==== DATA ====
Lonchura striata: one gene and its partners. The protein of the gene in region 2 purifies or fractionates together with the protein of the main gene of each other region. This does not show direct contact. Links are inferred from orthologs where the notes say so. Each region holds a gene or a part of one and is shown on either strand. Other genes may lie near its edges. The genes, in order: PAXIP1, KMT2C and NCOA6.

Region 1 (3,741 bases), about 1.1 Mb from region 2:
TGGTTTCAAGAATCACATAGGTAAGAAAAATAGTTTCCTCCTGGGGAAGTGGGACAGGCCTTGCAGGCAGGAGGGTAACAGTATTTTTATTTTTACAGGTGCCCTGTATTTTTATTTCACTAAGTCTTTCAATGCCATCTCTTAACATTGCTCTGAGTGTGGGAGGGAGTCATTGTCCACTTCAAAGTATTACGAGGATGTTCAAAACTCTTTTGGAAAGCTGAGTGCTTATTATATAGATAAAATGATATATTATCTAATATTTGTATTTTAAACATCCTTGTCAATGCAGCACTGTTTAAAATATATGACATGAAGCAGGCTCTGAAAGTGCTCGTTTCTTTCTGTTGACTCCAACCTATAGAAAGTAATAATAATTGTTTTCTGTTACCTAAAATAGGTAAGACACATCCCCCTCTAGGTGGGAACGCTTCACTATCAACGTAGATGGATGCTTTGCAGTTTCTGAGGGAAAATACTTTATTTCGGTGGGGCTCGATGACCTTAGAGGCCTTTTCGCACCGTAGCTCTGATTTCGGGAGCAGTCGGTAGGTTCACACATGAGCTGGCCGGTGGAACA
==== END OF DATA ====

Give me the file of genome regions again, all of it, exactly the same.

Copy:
Lonchura striata: one gene and its partners. The protein of the gene in region 2 purifies or fractionates together with the protein of the main gene of each other region. This does not show direct contact. Links are inferred from orthologs where the notes say so. Each region holds a gene or a part of one and is shown on either strand. Other genes may lie near its edges. The genes, in order: PAXIP1, KMT2C and NCOA6.

Region 1 (3,741 bases), about 1.1 Mb from region 2:
TGGTTTCAAGAATCACATAGGTAAGAAAAATAGTTTCCTCCTGGGGAAGTGGGACAGGCCTTGCAGGCAGGAGGGTAACAGTATTTTTATTTTTACAGGTGCCCTGTATTTTTATTTCACTAAGTCTTTCAATGCCATCTCTTAACATTGCTCTGAGTGTGGGAGGGAGTCATTGTCCACTTCAAAGTATTACGAGGATGTTCAAAACTCTTTTGGAAAGCTGAGTGCTTATTATATAGATAAAATGATATATTATCTAATATTTGTATTTTAAACATCCTTGTCAATGCAGCACTGTTTAAAATATATGACATGAAGCAGGCTCTGAAAGTGCTCGTTTCTTTCTGTTGACTCCAACCTATAGAAAGTAATAATAATTGTTTTCTGTTACCTAAAATAGGTAAGACACATCCCCCTCTAGGTGGGAACGCTTCACTATCAACGTAGATGGATGCTTTGCAGTTTCTGAGGGAAAATACTTTATTTCGGTGGGGCTCGATGACCTTAGAGGCCTTTTCGCACCGTAGCTCTGATTTCGGGAGCAGTCGGTAGGTTCACACATGAGCTGGCCGGTGGAACA